Althea Gibson at the Colorado Tennis Open in the summer of 1957
On July 21, 1957, Althea Gibson entered the record books as the first African-American – male or female – to win the U.S. Open Tennis Championship singles title. On July 6, two weeks earlier, Althea had become the first African-American to win at Wimbledon, taking the singles title by defeating Darlene Hard, then the doubles title with Hard as her partner. In all, Althea won eleven major tennis championships in the late 1950s and was voted Female Athlete of the Year for 1957 by the Associated Press, another first for an African-American. The AP honored her again with the title in 1958.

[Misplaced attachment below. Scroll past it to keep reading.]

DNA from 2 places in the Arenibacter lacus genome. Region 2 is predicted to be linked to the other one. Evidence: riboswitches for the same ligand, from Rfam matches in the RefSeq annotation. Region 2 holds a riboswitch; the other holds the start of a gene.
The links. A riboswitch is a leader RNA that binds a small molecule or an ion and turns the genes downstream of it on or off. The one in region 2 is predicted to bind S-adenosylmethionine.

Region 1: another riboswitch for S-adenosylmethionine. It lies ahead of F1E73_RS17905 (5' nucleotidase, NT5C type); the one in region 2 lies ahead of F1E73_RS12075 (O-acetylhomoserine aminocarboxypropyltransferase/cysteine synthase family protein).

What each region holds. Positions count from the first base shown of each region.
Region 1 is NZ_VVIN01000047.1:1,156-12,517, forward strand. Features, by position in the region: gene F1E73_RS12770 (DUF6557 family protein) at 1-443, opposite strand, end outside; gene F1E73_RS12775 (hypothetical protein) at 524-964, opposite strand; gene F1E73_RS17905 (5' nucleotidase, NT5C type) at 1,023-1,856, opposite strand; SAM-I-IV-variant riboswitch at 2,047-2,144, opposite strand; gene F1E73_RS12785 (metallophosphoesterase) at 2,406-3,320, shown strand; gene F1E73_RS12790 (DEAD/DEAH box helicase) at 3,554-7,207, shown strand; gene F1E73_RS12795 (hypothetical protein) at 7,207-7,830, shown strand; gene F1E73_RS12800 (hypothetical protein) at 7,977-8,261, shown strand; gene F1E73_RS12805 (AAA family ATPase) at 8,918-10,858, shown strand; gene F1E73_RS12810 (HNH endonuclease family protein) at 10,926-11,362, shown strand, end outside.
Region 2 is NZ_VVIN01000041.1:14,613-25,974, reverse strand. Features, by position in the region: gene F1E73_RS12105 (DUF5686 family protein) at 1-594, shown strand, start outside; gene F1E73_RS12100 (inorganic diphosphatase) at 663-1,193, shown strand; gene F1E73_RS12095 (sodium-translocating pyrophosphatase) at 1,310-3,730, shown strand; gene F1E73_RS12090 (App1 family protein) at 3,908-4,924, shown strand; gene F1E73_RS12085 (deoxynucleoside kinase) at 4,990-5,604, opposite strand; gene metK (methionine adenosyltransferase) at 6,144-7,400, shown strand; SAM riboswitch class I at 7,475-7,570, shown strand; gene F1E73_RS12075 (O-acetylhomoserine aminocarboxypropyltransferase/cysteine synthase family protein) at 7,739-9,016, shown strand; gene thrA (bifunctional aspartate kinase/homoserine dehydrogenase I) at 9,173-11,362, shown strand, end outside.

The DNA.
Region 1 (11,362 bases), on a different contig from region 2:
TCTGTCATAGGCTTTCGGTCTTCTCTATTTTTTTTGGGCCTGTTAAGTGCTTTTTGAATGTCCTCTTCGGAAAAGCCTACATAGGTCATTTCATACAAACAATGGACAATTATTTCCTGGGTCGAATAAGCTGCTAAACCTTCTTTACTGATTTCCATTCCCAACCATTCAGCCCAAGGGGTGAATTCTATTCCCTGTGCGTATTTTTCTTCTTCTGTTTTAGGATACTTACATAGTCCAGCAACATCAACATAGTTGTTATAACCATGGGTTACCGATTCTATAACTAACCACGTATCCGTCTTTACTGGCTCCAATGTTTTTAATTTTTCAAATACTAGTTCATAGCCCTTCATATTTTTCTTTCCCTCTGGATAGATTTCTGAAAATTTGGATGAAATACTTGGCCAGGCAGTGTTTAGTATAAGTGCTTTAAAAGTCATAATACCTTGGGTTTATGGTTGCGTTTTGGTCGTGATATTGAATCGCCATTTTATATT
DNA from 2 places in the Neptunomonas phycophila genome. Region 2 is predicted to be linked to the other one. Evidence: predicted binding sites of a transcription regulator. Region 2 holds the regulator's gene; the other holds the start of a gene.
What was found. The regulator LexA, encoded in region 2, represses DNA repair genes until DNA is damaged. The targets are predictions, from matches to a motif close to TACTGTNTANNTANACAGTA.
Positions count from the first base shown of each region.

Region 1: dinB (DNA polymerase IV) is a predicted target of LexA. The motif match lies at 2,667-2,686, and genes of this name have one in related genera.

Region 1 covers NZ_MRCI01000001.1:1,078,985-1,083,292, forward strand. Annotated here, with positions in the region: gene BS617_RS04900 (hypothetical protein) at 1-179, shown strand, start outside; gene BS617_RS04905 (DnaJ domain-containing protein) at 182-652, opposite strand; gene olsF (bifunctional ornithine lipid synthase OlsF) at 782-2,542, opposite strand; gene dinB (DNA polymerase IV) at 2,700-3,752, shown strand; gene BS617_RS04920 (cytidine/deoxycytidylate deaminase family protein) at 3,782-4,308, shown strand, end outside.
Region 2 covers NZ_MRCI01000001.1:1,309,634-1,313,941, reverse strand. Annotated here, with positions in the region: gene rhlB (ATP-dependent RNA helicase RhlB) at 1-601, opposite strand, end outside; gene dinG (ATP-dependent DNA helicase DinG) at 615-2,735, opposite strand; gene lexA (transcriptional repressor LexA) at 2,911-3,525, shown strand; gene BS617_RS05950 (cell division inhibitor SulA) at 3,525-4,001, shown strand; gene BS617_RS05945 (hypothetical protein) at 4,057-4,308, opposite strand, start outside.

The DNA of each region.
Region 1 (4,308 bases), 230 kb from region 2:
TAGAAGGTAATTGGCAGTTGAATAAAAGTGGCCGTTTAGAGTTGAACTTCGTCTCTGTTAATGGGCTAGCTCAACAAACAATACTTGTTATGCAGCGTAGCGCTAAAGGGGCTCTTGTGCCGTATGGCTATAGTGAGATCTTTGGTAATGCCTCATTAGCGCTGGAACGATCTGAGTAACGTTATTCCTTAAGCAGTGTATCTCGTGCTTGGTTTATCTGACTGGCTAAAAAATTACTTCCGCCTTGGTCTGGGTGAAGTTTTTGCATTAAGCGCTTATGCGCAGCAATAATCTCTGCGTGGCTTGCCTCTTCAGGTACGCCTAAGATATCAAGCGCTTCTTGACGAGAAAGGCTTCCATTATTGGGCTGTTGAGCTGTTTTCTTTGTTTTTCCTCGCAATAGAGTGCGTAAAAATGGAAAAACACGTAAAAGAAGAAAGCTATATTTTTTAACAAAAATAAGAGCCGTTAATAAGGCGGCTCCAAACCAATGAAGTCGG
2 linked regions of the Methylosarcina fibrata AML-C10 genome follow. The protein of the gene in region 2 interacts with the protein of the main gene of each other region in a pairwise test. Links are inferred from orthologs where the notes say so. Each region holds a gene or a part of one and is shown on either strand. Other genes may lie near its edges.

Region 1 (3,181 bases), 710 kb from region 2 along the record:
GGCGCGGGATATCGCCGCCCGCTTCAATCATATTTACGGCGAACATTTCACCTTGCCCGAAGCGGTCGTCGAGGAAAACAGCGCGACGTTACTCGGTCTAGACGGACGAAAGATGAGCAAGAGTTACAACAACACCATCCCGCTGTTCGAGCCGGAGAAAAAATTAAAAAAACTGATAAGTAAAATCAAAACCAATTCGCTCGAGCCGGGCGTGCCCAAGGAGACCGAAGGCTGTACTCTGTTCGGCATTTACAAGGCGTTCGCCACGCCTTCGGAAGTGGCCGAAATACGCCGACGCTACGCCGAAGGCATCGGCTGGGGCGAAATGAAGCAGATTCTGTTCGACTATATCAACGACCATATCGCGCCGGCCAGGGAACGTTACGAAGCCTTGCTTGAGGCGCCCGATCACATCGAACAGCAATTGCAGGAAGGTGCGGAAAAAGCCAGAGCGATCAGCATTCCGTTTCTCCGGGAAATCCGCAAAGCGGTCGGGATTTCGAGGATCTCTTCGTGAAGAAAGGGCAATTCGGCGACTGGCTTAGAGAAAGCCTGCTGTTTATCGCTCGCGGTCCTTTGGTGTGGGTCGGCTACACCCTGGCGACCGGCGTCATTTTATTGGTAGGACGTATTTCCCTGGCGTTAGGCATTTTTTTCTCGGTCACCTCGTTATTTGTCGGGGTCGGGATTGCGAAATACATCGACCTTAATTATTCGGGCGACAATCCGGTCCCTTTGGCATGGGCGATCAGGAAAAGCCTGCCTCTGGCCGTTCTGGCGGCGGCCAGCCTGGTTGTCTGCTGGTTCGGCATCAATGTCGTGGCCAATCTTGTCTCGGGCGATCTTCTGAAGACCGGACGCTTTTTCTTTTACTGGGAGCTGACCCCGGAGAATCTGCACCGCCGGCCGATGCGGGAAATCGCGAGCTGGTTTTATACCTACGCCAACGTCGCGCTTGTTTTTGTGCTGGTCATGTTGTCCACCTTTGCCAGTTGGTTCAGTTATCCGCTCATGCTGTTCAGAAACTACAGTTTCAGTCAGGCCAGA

Born into poverty in South Carolina, Gibson grew up in Harlem. She came to the attention of Lynchberg, Virginia physician Walter Johnson, who was active in the African-American tennis community. Johnson helped Althea obtain better instruction and access to competitions within the U.S. Tennis Association. In 1964, Gibson amazingly switched to golf and joined the Ladies Professional Golf Association – again, the first African-American to do so. She was inducted into the International Tennis Hall of Fame in 1971.
Image Credits: Dave Mathias/Denver Post/Getty Images; Fred Palumbo/NYWTS/Wikimedia Commons Public Domain